Conductor’s top 5: Rach Vespers recordings
In preparation for the Epiphoni Consort’s performance on 10th September, and in the first of a series of Top Fives, Artistic Director Tim Reader identifies five favourite movements of the Rachmaninov All-night Vigil (aka The Vespers), and a favourite recording for each.
5: Nïne otpushchayeshi (Nunc Dimittis)
St. Petersburg Cappella (Vladislav Chernushenko)
Number five in my countdown is number #5 from the set, the Nunc Dimittis. It contains the best of this piece: a thunderous climax, heart-rending solo and the famous low B flat at the end. It was Rachmaninov’s favourite of the lot, if not indeed one of his favourite compositions: he asked for it to be sung at his funeral.
The recording by Capella St Petersburg is hard to come by, but some of it is out there on the ‘net. The Nunc recording is sublime and employs a soloist in much more reflective mould than you generally hear.
Do stick around for the climax at the 2-minute mark.
4. Bogoroditse Dyevo (Ave Maria)
King’s College Cambridge (Stephen Cleobury)
People were pretty sniffy when King’s College Cambridge recorded the Rachmaninov Vespers — could boy trebles and young men create the necessary colour and depth required of this work? Actually they could. It was the first recording I owned and, revisiting it after all these years, it remains a very accomplished interpretation to my ear.
3. Blagoslovi, dushe moya, Gospoda (Bless the Lord, O My Soul)
Netherlands Radio Choir
A hymn to creation, the focal part of this movement is a warm alto solo against a slow-moving chordal backdrop of profound basses and cherubic sopranos.
This rendition features a fabulous soloist – somehow rich as well as meek, imbuing the text with meaning and a pleasing absence of ostentatiousness. Movingly reflective, with great flexibility of tempo from the chorus.
2. Khvalite imya Gospodne (O Praise the Name of the Lord)
Nearly my favourite movement of the whole thing, I’ve yet to find a recording of how I hear it in my head. At the point in the service where this is sung, candles are lit, doors are opened and priests process in robed in full vestments. For this reason perhaps conductors think it should be ceremonially slow; but to me it’s joyful and up-tempo.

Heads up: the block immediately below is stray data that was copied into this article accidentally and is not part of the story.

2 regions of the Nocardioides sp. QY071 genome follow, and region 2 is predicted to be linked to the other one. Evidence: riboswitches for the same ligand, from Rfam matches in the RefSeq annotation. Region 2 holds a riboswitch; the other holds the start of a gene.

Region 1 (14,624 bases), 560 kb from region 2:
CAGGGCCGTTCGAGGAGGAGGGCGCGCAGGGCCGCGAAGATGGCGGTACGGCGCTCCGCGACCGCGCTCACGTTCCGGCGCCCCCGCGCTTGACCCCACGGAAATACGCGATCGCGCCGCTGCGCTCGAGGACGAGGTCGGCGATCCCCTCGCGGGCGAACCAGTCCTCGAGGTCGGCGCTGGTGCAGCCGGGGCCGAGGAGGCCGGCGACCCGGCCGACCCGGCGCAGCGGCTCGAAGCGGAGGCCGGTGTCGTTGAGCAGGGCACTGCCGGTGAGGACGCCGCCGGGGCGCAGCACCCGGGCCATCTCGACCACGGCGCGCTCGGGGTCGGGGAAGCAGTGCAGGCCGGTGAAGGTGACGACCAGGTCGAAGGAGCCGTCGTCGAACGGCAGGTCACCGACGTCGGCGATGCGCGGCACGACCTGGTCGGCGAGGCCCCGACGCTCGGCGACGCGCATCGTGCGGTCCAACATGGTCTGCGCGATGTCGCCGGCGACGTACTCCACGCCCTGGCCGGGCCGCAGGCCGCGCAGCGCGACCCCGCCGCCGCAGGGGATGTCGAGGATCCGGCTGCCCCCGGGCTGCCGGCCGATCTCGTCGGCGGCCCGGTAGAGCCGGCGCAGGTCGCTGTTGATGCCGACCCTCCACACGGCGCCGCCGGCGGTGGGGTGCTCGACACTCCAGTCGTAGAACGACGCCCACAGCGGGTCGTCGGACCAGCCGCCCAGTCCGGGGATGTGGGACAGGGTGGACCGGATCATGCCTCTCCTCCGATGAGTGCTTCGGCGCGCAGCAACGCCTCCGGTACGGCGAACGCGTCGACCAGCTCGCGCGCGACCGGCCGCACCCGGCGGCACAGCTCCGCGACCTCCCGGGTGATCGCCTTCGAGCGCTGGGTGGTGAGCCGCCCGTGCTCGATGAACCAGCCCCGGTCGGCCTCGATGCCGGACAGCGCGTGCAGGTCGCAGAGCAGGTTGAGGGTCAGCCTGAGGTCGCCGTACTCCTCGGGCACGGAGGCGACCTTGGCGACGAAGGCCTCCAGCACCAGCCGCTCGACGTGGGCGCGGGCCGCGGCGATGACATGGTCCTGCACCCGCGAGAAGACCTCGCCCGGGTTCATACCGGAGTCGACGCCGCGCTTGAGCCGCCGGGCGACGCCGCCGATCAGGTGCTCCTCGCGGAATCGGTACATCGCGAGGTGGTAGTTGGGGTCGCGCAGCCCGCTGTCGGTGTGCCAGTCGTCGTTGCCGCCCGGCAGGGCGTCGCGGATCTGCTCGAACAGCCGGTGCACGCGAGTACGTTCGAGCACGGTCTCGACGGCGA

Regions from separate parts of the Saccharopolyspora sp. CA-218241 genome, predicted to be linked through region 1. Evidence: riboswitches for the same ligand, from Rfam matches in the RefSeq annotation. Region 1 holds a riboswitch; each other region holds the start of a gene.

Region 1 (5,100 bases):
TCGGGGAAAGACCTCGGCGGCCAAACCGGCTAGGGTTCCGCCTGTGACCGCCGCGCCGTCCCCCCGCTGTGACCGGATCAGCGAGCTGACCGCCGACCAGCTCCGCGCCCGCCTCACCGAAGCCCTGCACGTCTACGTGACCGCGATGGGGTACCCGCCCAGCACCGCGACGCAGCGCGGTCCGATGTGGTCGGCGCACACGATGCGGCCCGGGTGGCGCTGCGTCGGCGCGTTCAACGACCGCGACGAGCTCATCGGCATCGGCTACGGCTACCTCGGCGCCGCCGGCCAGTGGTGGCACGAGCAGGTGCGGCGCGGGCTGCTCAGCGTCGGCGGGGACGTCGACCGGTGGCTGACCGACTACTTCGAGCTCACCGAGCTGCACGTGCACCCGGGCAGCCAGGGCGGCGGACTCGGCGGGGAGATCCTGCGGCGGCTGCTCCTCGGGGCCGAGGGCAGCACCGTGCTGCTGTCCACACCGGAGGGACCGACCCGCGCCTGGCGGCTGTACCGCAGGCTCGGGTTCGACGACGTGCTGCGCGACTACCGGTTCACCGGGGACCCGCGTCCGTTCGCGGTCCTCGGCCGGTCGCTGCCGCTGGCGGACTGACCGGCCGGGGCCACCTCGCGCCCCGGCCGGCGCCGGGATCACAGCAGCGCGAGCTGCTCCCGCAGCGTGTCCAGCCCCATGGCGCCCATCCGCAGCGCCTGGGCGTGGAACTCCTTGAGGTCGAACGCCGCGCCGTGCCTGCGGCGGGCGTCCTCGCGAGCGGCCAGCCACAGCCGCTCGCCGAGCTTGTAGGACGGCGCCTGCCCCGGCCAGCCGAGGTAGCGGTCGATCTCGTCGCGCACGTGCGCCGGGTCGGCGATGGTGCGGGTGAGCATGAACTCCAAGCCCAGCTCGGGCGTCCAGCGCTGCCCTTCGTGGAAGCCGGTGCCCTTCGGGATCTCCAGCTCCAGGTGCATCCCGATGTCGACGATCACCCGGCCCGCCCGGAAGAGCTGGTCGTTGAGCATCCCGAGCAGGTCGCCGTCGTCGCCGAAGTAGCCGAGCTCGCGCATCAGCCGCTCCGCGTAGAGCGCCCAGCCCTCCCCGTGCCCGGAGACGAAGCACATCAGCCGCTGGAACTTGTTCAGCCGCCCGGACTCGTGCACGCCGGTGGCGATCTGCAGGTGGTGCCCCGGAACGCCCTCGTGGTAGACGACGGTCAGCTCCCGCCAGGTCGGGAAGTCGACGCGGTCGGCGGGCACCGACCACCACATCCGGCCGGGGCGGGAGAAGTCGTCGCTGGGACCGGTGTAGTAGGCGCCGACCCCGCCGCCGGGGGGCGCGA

The tenors and sopranos represent a heavenly voice; the altos and basses are ‘the people’ and this rousing hymn-like tune should have something of abandon about it.
In the case of the otherwise hard-to-fault rendition above — wind on to 28:50 — it’s too exuberant. The Latvian Radio Choir’s take, from an excellent recording, has the right mood but starts too fast, adjusting the second section with a change in tempo which is cheating!
I also admire, and must mention as it’s been an inspiration, The Estonian Philharmonic Chamber Choir’s recording of the Vespers, conducted by Paul Hillier, and this movement is strong, but still not a favourite.
I have to return to King’s College Cambridge for the “best” (by which I mean, most matching my own!) interpretation:
1: Vzbrannoy voyevode (To thee, O victorious leader)
Tenebrae (Nigel Short)
The fifteenth and final movement is Rachmaninov at his best. Like his 2nd piano concerto, imbued with melancholy, we are steered back to the perennial ‘conclusion key’ of C major in a hymn of undiluted joy. Despite the context in which this piece was written (during the long first winter of the First World War and as a fundraiser for the war effort) and with all its anguish, struggle and pain, it still finds a way to celebrate, to conclude, if you like, that it’s all OK because we have music.
My favourite recording of #15 is by Tenebrae, one of the world’s leading choirs at the present time. When released, opinion was divided on whether their Russian Treasures and Vespers recordings truly capture the sound of the Russian Orthodox Church but Nigel Short’s attention to the score combined with the committed, technically supreme singing from this choir of only medium forces wins me over, most especially in the final movement. This recording is live but they show no fatigue after an hour’s singing of a notoriously demanding work. I can only hope the same can be said of us!
We perform the full Vespers at St Martin in the Fields on 10th September 2015 at 21:30. Duration 1 hour.